October 05, 2011
By John P. Martin, Inquirer Staff Writer
Msgr. William J. Lynn, the former church official awaiting trial for allegedly protecting sexually abusive priests, drew words of encouragement from Philadelphia’s new archbishop and a standing ovation from scores of priests at a private gathering last month, according to people familiar with the event.
During the invitation-only dinner for Archbishop Charles J. Chaput at a parish hall in Montgomery County, Chaput singled out Lynn in the crowd and noted how difficult the ordeal has been for him, according to one priest who attended and two people briefed by others at the gala.
Much of the audience, which included hundreds of priests, then stood and applauded, said the sources, who asked not to be identified.
The exchange, in a banquet room at St. Helena’s in Blue Bell, spanned just seconds in a talk by Chaput on changes and his vision for the Archdiocese of Philadelphia. But it reflected one of the strongest signals of support for Lynn since his arrest and suspension from ministry in February.
It came as Chaput, who last month took the helm of the 1.5 million-member archdiocese, strives to bond with his new flock and the hundreds of priests who are the face of the church in the region’s towns and parishes.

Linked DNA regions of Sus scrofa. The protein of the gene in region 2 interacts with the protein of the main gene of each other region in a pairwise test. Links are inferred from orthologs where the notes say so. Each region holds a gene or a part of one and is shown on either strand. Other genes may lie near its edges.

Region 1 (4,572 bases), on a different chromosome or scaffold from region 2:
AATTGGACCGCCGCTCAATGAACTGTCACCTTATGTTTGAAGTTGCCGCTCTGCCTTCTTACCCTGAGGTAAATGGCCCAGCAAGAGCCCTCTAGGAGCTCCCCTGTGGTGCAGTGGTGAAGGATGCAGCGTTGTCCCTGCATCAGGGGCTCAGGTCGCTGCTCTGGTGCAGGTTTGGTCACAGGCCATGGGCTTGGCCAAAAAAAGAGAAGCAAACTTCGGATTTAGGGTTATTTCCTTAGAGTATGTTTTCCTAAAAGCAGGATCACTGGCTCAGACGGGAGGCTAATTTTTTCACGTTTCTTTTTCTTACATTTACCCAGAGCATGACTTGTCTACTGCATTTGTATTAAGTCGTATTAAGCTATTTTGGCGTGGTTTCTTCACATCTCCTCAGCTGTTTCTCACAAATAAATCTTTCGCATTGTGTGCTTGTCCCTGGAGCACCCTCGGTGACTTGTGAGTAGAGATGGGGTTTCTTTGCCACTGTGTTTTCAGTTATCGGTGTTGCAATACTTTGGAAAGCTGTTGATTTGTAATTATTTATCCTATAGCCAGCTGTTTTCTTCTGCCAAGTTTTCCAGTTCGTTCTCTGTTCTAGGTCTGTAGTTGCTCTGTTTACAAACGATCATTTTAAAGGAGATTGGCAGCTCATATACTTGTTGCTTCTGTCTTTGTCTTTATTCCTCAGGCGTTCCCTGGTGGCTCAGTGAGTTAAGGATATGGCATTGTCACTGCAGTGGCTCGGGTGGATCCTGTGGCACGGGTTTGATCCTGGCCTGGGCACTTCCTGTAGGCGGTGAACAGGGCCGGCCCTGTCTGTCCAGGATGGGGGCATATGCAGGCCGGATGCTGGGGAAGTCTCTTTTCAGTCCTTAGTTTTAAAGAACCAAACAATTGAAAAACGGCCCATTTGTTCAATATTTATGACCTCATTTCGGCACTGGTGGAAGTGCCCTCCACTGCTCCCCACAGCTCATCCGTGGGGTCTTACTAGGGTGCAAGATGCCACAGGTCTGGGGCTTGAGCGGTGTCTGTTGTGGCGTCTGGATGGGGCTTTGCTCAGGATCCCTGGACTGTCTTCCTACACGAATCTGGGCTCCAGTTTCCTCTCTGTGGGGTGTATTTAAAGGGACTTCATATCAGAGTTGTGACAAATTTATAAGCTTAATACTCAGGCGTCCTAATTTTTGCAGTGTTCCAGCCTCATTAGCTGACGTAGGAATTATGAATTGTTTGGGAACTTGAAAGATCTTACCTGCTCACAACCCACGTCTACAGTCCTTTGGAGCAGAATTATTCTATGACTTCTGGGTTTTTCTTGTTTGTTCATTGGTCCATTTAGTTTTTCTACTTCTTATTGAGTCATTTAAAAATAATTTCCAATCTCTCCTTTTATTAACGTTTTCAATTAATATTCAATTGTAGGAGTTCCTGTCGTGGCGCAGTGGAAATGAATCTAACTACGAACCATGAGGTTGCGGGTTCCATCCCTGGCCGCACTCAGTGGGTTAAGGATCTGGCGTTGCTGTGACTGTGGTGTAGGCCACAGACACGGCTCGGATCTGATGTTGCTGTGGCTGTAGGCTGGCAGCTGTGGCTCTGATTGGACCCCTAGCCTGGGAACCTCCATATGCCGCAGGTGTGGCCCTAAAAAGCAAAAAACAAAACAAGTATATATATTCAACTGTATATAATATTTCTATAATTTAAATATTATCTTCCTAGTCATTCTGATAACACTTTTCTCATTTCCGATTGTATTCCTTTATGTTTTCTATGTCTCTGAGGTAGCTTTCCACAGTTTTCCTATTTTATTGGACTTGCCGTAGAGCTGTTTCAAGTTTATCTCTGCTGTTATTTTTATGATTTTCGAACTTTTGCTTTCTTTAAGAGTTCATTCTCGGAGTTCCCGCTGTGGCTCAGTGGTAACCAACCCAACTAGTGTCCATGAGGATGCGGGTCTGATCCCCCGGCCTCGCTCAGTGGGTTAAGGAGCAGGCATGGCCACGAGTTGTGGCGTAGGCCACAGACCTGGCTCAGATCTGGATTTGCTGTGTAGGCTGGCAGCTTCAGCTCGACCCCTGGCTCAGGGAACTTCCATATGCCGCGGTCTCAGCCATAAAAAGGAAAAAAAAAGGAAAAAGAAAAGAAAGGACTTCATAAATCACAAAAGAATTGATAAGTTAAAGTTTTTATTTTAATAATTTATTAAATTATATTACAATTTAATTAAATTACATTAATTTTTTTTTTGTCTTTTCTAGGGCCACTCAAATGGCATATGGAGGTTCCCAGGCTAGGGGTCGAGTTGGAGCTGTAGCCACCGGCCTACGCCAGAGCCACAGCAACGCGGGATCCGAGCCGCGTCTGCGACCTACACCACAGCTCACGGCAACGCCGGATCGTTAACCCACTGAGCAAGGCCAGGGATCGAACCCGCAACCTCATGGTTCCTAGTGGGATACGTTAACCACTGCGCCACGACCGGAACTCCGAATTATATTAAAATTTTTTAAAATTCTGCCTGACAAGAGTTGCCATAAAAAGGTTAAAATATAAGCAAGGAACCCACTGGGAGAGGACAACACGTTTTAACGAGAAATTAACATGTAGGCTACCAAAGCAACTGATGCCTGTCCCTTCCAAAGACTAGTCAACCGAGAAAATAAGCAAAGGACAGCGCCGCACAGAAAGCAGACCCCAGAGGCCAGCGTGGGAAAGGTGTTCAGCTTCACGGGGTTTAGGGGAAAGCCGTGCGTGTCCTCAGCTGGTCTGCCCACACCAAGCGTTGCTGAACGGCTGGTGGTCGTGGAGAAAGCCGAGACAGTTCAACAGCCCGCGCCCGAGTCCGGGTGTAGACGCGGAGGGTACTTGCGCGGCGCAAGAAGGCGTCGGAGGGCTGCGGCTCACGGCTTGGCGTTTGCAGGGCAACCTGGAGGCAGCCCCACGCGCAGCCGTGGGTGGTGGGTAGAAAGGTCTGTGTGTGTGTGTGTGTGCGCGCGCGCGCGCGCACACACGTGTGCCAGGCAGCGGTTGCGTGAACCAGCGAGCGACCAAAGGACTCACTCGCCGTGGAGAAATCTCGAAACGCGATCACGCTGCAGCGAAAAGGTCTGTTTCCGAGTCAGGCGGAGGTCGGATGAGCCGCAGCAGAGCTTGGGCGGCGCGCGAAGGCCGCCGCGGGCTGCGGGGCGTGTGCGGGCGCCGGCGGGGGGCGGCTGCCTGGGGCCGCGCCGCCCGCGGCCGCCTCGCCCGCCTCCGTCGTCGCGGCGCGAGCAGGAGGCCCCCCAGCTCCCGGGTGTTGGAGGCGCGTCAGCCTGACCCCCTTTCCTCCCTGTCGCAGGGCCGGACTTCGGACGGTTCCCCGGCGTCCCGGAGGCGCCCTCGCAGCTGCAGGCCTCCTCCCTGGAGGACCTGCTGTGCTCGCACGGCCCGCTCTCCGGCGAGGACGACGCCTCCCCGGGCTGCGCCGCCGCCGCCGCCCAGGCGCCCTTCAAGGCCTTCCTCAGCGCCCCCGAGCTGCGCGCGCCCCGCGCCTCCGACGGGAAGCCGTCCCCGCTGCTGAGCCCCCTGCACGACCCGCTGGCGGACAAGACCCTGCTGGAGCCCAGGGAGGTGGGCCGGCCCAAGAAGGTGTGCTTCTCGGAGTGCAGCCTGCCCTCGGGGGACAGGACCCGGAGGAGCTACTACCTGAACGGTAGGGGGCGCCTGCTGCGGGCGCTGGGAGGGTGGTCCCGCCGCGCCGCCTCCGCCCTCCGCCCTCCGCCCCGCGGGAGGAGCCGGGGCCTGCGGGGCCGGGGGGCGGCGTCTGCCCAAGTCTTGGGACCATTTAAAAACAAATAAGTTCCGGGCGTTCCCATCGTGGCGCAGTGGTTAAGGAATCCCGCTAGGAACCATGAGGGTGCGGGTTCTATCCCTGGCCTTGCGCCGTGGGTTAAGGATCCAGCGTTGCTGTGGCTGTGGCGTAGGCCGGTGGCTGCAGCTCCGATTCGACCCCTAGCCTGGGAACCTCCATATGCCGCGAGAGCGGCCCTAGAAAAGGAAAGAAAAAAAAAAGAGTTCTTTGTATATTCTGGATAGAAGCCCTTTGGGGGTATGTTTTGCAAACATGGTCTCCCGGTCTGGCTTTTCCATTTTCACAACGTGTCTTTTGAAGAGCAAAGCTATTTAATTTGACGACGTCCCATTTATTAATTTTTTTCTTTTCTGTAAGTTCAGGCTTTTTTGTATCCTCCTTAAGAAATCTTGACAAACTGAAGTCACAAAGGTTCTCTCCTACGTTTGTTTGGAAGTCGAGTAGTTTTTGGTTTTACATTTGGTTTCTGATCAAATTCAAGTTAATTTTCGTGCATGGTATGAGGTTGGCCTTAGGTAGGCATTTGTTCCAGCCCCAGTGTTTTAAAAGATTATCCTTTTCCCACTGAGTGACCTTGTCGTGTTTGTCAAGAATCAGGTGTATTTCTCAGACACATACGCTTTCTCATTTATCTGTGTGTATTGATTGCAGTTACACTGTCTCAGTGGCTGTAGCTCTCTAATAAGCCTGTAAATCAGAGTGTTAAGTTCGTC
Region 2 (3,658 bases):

Told how sources described the event, Donna Farrell, a spokeswoman for the archdiocese, declined this week to discuss what she said was a private gathering for Chaput and the priests. She said Chaput was away at a retreat and would not elaborate on his remarks.
Chaput, who previously headed the Archdiocese of Denver, has spoken only sparingly of the sex-abuse allegations involving the Philadelphia priests, saying he needed time to absorb the facts and issues.
But in an interview with the Associated Press the day before his Sept. 8 installation, Chaput said of the case against Lynn: “It’s really important to me, and I think to all of us, that he be treated fairly and that he not be a scapegoat.”
Jeffrey Lindy, one of Lynn’s defense attorneys, said he was gratified to hear about the ovation for the monsignor. “He’s a real good person,” Lindy said.
Citing a gag order in the case, a spokeswoman for Philadelphia District Attorney Seth Williams said Tuesday that the office had no comment.
Lynn, 60, faces a March trial in Philadelphia, along with two priests, a defrocked priest, and a former Catholic school teacher.